PS 49-92
A light in the dark: Moon phase affects capture rate of the endangered American burying beetle

Wednesday, August 12, 2015
Exhibit Hall, Baltimore Convention Center
Jillian D. Wormington, Integrative Biology, Oklahoma State University, Stillwater, OK
Kyle Risser, Entomology, Oklahoma State University, Stillwater, OK
W. Wyatt Hoback, Entomology, Oklahoma State University, Stillwater, OK
Kristopher L. Giles, Entomology, Oklahoma State University, Stillwater, OK
Carmen Greenwood, Fisheries, Wildlife and Environmental Sciences, SUNY Cobleskill, Cobleskill, NY
Barney Luttbeg, Integrative Biology, Oklahoma State University, Stillwater, OK

The moon affects marine habitats by regulating tides, and nocturnal light levels change as a function of moon phase, having a profound influence on animal behavior both in oceans and on land. By enhancing or dampening the use of visual cues, inducing breeding synchrony, or affecting the activity of competitors, predators, or prey, the moon’s illumination has lit the evolving world for millennia. Increases in artificial lighting due to urbanization and industrialization can disrupt natural habitats and alter behaviors influenced by moonlight, producing changes in the growth rates and distributions of animal populations. The American burying beetle (Nicrophorus americanus), once widely distributed east of the Rocky Mountains, is now federally endangered. The factors driving this population decline remain largely unknown. Curiously, a closely related and ecologically similar burying beetle, Nicrophorus orbicollis, remains abundant throughout most of its historical range. This presents an interesting puzzle: what ecological factors are affecting N. americanus but not N. orbicollis? We use two sets of trapping data, from Nebraska and Oklahoma, to examine the effects of nighttime illumination and weather on capture rates to test the hypothesis that N. americanus is more sensitive than its congener to changes in ambient light.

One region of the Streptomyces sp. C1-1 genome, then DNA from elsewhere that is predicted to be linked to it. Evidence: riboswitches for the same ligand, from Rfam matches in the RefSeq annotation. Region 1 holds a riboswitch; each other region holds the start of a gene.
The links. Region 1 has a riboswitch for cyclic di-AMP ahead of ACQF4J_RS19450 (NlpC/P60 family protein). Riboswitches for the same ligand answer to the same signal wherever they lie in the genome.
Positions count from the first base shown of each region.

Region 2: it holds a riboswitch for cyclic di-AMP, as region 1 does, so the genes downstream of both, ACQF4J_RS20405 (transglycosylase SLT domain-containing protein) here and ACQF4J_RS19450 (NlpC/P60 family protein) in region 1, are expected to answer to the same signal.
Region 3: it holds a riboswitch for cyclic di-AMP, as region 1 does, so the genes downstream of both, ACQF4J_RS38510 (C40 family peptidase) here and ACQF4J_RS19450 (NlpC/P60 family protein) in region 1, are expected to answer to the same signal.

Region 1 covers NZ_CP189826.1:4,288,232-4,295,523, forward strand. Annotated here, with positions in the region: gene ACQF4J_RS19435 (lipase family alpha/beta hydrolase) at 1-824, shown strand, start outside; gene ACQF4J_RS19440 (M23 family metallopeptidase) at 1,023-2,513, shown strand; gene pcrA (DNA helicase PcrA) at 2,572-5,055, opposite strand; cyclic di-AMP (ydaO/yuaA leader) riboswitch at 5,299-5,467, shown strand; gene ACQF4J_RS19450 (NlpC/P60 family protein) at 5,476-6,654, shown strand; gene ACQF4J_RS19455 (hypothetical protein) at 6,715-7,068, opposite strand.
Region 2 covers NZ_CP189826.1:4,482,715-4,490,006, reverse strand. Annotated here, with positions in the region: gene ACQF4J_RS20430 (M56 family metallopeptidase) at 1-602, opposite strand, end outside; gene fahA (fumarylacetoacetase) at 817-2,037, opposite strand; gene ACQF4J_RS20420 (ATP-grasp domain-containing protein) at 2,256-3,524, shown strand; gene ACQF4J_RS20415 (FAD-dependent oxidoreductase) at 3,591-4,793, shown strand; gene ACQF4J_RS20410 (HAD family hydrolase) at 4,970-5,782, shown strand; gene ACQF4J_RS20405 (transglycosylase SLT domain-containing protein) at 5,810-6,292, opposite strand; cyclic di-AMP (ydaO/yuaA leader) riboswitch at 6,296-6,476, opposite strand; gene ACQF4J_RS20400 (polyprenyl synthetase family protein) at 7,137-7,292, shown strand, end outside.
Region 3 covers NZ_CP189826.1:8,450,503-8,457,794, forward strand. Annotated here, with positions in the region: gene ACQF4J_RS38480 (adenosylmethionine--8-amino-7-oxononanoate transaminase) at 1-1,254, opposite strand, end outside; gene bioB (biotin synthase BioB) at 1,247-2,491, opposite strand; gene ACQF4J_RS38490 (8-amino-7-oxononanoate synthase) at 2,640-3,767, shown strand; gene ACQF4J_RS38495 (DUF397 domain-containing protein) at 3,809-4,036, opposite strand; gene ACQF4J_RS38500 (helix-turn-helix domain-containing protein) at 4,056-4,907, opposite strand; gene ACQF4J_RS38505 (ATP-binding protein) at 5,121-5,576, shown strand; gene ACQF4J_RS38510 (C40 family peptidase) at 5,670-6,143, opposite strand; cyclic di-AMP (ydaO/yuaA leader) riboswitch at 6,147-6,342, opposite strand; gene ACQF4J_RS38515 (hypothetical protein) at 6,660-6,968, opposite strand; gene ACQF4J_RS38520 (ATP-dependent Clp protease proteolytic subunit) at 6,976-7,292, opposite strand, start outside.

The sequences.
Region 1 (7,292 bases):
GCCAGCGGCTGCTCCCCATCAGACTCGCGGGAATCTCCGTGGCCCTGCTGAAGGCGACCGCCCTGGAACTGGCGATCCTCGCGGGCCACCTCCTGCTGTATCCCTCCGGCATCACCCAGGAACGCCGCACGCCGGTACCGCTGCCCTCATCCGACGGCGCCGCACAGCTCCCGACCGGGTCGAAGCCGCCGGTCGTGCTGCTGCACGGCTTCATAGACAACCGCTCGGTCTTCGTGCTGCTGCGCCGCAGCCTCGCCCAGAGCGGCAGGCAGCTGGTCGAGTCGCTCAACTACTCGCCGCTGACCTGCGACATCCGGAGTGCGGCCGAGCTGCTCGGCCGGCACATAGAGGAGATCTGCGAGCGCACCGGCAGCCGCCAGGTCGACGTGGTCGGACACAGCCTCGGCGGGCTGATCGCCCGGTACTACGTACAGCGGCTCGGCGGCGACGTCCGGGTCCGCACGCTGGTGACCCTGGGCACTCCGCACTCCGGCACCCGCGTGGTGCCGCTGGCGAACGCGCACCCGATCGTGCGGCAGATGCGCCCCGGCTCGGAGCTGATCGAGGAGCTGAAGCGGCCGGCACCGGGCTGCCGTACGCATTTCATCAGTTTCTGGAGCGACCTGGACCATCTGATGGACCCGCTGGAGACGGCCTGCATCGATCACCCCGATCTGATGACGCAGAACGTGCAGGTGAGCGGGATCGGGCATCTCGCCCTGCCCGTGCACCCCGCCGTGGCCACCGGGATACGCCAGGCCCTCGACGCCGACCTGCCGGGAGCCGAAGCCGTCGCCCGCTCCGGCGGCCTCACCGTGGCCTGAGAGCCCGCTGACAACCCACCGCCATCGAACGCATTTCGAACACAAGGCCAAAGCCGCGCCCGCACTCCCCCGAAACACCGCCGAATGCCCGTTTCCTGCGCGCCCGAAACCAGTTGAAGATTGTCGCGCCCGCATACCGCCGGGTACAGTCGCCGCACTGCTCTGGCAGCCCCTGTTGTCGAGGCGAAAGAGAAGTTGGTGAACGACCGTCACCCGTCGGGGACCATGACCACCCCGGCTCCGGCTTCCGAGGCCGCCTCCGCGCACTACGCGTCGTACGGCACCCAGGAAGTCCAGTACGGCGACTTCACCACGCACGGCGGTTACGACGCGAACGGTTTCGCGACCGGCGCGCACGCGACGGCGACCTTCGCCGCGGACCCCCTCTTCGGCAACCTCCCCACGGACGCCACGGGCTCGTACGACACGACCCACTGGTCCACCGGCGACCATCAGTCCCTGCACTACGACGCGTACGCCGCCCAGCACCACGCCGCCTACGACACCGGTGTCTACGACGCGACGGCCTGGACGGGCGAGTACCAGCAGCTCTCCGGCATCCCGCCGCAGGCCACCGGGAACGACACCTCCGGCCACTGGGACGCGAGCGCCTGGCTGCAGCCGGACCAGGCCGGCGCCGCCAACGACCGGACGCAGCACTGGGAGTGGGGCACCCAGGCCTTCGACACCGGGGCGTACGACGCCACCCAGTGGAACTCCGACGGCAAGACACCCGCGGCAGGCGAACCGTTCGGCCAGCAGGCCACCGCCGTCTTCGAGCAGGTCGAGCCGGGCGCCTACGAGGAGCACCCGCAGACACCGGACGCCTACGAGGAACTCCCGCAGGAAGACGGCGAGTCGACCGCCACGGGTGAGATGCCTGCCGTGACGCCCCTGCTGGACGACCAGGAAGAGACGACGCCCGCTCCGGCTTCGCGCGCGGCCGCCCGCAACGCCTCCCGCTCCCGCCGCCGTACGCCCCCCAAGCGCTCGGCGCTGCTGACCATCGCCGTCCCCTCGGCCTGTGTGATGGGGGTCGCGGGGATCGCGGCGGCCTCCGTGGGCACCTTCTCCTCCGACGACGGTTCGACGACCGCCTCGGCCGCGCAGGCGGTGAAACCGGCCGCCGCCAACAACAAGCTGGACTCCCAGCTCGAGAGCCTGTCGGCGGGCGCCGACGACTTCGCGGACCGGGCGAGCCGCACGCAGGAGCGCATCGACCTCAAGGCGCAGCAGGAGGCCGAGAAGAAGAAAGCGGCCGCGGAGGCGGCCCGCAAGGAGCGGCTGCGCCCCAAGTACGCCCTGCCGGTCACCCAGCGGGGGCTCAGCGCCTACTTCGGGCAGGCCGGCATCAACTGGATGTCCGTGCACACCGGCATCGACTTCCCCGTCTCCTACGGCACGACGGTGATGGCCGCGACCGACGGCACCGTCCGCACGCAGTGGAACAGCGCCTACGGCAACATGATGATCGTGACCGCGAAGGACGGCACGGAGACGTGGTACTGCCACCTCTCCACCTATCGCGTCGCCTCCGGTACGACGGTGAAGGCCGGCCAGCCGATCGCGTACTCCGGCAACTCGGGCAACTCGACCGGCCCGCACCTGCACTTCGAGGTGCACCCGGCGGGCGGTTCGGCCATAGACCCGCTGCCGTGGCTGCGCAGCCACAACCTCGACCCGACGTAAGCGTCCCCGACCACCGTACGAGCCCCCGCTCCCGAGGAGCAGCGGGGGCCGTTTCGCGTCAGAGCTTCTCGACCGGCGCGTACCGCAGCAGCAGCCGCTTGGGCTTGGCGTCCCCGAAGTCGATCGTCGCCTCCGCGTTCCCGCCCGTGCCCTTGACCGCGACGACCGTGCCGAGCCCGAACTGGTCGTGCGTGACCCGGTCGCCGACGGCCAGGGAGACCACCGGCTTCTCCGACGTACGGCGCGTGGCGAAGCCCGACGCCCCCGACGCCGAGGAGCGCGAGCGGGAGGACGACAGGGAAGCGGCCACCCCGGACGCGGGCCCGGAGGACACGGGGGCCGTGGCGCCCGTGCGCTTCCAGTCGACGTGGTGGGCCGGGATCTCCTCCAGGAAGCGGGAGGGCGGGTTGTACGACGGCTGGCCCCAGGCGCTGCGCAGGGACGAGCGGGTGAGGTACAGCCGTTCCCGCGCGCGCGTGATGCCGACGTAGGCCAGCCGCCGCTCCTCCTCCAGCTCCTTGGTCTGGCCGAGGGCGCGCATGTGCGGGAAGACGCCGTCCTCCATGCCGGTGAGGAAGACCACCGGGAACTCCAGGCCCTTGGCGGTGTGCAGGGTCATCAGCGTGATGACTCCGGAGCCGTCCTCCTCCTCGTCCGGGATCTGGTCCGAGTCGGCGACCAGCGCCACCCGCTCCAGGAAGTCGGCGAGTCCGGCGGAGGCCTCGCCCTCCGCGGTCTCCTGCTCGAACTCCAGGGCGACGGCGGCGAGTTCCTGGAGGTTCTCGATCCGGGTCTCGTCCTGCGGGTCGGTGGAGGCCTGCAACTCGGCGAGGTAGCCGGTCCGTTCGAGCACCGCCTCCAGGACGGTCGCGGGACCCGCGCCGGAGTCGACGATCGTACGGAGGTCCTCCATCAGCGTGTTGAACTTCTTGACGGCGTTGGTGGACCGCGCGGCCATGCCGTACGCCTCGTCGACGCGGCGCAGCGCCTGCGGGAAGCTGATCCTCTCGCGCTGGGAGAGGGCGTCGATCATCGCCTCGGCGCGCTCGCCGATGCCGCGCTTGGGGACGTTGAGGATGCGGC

Nicrophorus americanus was affected by moonlight levels at both sites; as nights got brighter, foraging activity declined. This effect was largely negated by the presence of cloud cover. In Oklahoma but not Nebraska, fewer beetles were caught on cloudy nights overall, perhaps due to amplification of sky glow from a nearby city. In Nebraska, where it was windier and cooler, N. americanus capture rates were also negatively affected by high wind and low temperature. Capture of N. orbicollis was also altered by the moon, but either positively or not to the degree of N. americanus. Indifference to or preference for elevated light levels could have contributed to the relative success of N. orbicollis in well-lit areas where N. americanus has disappeared. Conservation efforts should focus on preserving not only the palpable habitat of vulnerable species but also on altered aspects of their sensory environment. Changes in animal activity can cause broad ecosystem effects, and it is critical that as the human population grows we understand our impact on the living world. We lack information about the moon’s effects on many other nocturnal animals’ behavior, especially in terrestrial systems where light pollution is most likely to disrupt natural rhythms.